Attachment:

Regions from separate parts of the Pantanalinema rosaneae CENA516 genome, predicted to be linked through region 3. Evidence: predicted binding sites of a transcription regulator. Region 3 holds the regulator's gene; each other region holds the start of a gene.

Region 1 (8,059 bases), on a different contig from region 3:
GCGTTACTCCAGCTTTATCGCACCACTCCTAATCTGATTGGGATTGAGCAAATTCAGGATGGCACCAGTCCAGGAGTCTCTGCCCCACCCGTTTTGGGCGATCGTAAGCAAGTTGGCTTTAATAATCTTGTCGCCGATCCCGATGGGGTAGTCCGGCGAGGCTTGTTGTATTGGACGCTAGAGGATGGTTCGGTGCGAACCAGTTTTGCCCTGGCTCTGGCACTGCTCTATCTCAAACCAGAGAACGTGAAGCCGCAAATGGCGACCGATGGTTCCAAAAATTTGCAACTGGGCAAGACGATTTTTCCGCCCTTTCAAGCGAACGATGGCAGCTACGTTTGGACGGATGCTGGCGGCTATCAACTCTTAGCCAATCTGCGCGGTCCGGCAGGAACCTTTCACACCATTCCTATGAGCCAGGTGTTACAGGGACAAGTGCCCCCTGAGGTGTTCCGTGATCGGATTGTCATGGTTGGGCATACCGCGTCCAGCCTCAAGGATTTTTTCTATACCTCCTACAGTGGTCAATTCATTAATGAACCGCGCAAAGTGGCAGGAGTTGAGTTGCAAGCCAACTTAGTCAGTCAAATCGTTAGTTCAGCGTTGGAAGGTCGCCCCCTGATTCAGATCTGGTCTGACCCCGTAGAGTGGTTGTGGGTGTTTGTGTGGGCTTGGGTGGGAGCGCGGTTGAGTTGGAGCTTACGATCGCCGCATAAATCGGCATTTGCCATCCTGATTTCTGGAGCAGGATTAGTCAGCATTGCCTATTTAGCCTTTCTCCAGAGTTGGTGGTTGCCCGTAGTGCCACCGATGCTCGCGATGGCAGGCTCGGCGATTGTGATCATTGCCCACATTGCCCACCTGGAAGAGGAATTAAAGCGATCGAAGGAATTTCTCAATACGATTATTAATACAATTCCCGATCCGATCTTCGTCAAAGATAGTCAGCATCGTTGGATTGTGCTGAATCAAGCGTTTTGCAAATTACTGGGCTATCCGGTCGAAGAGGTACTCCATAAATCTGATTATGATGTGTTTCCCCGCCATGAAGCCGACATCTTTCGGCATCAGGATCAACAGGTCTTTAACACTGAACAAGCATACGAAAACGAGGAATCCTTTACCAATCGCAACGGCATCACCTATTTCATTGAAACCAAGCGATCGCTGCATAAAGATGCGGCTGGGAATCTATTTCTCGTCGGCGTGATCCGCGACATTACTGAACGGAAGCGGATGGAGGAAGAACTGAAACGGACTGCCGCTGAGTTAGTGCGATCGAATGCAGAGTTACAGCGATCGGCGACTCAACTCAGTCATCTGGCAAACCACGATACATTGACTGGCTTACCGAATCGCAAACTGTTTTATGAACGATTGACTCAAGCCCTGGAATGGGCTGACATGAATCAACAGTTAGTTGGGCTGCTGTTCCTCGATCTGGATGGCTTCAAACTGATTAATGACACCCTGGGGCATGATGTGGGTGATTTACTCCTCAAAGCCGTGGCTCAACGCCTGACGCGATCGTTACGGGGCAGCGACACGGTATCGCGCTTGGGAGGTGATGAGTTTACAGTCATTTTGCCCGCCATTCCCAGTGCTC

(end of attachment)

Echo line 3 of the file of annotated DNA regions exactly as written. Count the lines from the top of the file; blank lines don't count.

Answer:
GCGTTACTCCAGCTTTATCGCACCACTCCTAATCTGATTGGGATTGAGCAAATTCAGGATGGCACCAGTCCAGGAGTCTCTGCCCCACCCGTTTTGGGCGATCGTAAGCAAGTTGGCTTTAATAATCTTGTCGCCGATCCCGATGGGGTAGTCCGGCGAGGCTTGTTGTATTGGACGCTAGAGGATGGTTCGGTGCGAACCAGTTTTGCCCTGGCTCTGGCACTGCTCTATCTCAAACCAGAGAACGTGAAGCCGCAAATGGCGACCGATGGTTCCAAAAATTTGCAACTGGGCAAGACGATTTTTCCGCCCTTTCAAGCGAACGATGGCAGCTACGTTTGGACGGATGCTGGCGGCTATCAACTCTTAGCCAATCTGCGCGGTCCGGCAGGAACCTTTCACACCATTCCTATGAGCCAGGTGTTACAGGGACAAGTGCCCCCTGAGGTGTTCCGTGATCGGATTGTCATGGTTGGGCATACCGCGTCCAGCCTCAAGGATTTTTTCTATACCTCCTACAGTGGTCAATTCATTAATGAACCGCGCAAAGTGGCAGGAGTTGAGTTGCAAGCCAACTTAGTCAGTCAAATCGTTAGTTCAGCGTTGGAAGGTCGCCCCCTGATTCAGATCTGGTCTGACCCCGTAGAGTGGTTGTGGGTGTTTGTGTGGGCTTGGGTGGGAGCGCGGTTGAGTTGGAGCTTACGATCGCCGCATAAATCGGCATTTGCCATCCTGATTTCTGGAGCAGGATTAGTCAGCATTGCCTATTTAGCCTTTCTCCAGAGTTGGTGGTTGCCCGTAGTGCCACCGATGCTCGCGATGGCAGGCTCGGCGATTGTGATCATTGCCCACATTGCCCACCTGGAAGAGGAATTAAAGCGATCGAAGGAATTTCTCAATACGATTATTAATACAATTCCCGATCCGATCTTCGTCAAAGATAGTCAGCATCGTTGGATTGTGCTGAATCAAGCGTTTTGCAAATTACTGGGCTATCCGGTCGAAGAGGTACTCCATAAATCTGATTATGATGTGTTTCCCCGCCATGAAGCCGACATCTTTCGGCATCAGGATCAACAGGTCTTTAACACTGAACAAGCATACGAAAACGAGGAATCCTTTACCAATCGCAACGGCATCACCTATTTCATTGAAACCAAGCGATCGCTGCATAAAGATGCGGCTGGGAATCTATTTCTCGTCGGCGTGATCCGCGACATTACTGAACGGAAGCGGATGGAGGAAGAACTGAAACGGACTGCCGCTGAGTTAGTGCGATCGAATGCAGAGTTACAGCGATCGGCGACTCAACTCAGTCATCTGGCAAACCACGATACATTGACTGGCTTACCGAATCGCAAACTGTTTTATGAACGATTGACTCAAGCCCTGGAATGGGCTGACATGAATCAACAGTTAGTTGGGCTGCTGTTCCTCGATCTGGATGGCTTCAAACTGATTAATGACACCCTGGGGCATGATGTGGGTGATTTACTCCTCAAAGCCGTGGCTCAACGCCTGACGCGATCGTTACGGGGCAGCGACACGGTATCGCGCTTGGGAGGTGATGAGTTTACAGTCATTTTGCCCGCCATTCCCAGTGCTC